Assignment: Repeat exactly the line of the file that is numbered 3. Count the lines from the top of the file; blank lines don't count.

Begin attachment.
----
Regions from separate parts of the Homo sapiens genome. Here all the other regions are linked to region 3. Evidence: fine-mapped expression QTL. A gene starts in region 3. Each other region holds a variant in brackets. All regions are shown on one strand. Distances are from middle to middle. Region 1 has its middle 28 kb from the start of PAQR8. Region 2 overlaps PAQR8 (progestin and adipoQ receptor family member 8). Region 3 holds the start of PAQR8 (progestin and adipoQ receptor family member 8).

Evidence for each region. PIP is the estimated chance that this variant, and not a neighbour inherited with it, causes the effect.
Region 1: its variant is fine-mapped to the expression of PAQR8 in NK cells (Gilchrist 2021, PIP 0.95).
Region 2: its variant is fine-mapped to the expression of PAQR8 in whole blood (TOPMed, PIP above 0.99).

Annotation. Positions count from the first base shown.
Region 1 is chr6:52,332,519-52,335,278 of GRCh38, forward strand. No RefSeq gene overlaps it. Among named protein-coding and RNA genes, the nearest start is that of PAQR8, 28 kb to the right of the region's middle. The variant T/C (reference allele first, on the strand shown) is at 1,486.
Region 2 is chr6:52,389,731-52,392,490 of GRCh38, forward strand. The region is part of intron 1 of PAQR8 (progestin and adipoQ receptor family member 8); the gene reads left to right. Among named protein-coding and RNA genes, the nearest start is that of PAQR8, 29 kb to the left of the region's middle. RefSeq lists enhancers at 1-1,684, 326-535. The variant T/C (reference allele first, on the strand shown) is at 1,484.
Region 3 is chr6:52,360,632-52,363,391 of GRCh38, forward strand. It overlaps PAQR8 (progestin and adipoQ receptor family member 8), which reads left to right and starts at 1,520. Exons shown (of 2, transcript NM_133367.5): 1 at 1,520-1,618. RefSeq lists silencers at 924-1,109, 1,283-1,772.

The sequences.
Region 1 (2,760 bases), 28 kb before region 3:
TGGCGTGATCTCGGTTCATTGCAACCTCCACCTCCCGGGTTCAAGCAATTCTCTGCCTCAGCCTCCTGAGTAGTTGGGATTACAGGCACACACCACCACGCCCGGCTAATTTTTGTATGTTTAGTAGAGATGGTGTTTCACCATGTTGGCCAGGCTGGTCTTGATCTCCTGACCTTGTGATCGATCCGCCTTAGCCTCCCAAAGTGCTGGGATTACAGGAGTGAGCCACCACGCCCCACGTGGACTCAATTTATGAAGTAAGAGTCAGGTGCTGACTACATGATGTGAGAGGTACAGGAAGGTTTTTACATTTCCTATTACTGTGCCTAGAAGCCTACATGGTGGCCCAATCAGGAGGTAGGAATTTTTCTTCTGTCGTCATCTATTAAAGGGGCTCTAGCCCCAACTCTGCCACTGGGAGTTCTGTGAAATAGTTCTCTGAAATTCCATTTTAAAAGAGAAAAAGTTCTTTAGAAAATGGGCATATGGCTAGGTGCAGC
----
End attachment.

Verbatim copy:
Region 1: its variant is fine-mapped to the expression of PAQR8 in NK cells (Gilchrist 2021, PIP 0.95).